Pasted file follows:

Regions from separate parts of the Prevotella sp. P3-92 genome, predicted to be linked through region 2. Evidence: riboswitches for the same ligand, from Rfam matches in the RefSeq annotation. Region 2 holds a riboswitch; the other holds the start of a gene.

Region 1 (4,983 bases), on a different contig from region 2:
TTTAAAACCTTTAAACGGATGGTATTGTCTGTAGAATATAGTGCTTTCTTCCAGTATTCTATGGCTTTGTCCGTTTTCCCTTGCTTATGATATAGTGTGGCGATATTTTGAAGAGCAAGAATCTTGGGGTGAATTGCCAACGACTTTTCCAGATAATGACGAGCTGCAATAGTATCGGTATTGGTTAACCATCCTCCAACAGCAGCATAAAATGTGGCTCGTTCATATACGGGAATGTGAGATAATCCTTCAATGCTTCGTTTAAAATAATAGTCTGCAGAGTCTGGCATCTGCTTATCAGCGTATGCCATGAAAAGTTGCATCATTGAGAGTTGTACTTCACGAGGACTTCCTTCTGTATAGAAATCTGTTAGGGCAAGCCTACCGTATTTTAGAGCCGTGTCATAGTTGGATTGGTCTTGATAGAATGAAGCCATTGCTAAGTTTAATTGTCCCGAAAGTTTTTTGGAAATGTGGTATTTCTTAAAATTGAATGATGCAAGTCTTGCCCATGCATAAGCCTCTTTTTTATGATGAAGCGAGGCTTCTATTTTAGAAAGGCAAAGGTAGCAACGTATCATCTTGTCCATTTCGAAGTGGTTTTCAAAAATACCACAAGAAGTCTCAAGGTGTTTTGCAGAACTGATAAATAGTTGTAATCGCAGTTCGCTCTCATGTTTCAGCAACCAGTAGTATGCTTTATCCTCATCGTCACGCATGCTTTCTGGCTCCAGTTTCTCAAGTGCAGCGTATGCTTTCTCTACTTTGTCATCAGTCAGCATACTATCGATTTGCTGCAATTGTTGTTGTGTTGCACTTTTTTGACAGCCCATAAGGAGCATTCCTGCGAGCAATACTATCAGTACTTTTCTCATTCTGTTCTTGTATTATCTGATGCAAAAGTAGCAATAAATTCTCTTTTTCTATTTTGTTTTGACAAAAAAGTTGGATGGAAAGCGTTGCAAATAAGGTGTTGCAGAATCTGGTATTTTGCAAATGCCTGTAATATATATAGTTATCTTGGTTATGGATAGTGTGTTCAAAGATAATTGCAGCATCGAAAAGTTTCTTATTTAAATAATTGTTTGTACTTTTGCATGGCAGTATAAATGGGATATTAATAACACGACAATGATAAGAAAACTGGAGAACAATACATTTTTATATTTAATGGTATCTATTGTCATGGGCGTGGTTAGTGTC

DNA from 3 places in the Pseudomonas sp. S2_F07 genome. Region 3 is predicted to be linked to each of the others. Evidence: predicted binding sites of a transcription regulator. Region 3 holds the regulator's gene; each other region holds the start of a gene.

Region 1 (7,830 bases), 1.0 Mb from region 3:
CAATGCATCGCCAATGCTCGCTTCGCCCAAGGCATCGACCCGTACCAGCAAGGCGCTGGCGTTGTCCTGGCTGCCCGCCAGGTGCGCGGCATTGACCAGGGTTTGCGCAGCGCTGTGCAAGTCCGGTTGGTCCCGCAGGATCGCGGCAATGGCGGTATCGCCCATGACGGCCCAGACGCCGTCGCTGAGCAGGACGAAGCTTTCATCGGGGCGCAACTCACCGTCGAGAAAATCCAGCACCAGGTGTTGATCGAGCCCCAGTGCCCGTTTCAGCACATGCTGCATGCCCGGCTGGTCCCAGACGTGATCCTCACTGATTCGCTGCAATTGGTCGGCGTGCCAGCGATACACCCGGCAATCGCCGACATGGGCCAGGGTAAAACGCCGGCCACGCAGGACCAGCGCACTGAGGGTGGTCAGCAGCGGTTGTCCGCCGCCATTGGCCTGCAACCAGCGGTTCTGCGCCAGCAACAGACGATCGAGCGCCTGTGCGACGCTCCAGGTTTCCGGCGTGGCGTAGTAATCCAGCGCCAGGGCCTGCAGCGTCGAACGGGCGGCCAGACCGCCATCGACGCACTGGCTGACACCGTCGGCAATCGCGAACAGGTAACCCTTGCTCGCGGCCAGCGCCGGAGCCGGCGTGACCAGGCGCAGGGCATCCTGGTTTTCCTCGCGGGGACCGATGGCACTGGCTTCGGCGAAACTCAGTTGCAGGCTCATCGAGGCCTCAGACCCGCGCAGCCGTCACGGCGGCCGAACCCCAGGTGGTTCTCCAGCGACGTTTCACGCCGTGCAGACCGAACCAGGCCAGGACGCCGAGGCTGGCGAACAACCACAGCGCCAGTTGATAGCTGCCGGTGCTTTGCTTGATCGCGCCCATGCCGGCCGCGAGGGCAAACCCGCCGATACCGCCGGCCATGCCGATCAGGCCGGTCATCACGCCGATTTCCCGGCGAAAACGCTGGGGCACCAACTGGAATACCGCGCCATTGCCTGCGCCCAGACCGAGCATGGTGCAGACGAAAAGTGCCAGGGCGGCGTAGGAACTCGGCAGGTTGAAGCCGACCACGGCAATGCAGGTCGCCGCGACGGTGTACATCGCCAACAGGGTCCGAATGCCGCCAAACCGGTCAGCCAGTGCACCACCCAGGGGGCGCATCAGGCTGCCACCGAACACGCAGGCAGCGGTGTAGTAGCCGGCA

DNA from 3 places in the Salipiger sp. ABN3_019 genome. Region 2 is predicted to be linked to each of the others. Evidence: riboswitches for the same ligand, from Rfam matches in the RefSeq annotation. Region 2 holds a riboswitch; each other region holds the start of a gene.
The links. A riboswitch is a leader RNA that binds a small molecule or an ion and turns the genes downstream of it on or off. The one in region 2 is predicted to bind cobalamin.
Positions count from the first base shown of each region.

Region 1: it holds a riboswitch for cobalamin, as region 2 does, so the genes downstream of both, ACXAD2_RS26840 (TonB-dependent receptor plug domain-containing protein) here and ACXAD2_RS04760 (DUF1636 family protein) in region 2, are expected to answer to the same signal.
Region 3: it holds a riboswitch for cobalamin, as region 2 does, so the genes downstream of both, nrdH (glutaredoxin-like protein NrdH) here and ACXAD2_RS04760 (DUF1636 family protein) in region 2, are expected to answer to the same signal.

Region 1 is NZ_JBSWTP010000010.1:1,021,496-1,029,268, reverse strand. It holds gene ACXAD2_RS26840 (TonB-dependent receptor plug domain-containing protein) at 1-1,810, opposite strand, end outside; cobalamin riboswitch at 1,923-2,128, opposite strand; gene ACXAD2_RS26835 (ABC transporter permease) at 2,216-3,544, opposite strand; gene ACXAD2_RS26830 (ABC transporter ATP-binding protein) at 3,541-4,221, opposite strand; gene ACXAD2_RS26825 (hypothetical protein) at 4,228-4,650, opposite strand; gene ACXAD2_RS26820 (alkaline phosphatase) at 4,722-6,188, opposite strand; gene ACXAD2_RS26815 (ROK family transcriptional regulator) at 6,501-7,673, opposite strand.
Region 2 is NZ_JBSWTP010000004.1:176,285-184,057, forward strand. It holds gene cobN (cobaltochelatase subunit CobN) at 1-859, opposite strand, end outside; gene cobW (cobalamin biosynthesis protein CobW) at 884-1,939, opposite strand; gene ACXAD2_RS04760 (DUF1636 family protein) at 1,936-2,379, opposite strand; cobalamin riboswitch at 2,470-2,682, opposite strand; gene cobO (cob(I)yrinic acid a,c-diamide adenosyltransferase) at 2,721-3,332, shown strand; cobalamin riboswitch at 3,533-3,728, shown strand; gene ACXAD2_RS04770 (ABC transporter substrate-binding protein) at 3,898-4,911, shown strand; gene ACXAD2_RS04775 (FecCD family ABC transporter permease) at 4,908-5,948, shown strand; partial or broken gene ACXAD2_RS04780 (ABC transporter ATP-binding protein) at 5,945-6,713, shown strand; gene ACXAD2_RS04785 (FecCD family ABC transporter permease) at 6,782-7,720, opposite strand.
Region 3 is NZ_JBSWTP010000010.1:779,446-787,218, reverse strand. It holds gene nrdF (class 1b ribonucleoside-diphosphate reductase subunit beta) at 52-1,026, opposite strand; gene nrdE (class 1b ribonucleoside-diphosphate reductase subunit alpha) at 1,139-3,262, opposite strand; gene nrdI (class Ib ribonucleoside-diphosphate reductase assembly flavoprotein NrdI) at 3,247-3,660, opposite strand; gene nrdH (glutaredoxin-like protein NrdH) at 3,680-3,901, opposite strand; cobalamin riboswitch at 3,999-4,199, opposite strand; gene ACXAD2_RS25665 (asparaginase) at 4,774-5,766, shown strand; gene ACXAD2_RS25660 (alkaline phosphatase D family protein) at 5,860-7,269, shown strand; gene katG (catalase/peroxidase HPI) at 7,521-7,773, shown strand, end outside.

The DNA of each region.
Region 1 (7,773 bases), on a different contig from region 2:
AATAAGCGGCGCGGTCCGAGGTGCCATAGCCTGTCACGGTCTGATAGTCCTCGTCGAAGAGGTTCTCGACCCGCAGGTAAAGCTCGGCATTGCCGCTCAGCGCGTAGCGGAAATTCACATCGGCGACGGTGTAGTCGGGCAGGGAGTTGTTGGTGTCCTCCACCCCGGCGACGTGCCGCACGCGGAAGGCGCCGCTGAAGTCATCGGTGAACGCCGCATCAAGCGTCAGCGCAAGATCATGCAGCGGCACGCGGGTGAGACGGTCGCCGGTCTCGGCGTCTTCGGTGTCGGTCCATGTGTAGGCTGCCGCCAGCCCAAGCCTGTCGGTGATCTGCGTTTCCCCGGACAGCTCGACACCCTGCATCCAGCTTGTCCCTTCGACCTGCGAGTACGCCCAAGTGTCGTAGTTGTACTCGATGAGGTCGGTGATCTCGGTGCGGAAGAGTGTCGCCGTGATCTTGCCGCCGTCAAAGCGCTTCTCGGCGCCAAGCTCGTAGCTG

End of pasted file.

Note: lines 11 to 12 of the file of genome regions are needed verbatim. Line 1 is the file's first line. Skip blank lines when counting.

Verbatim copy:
Region 3: it holds a riboswitch for cobalamin, as region 2 does, so the genes downstream of both, nrdH (glutaredoxin-like protein NrdH) here and ACXAD2_RS04760 (DUF1636 family protein) in region 2, are expected to answer to the same signal.

Region 1 is NZ_JBSWTP010000010.1:1,021,496-1,029,268, reverse strand. It holds gene ACXAD2_RS26840 (TonB-dependent receptor plug domain-containing protein) at 1-1,810, opposite strand, end outside; cobalamin riboswitch at 1,923-2,128, opposite strand; gene ACXAD2_RS26835 (ABC transporter permease) at 2,216-3,544, opposite strand; gene ACXAD2_RS26830 (ABC transporter ATP-binding protein) at 3,541-4,221, opposite strand; gene ACXAD2_RS26825 (hypothetical protein) at 4,228-4,650, opposite strand; gene ACXAD2_RS26820 (alkaline phosphatase) at 4,722-6,188, opposite strand; gene ACXAD2_RS26815 (ROK family transcriptional regulator) at 6,501-7,673, opposite strand.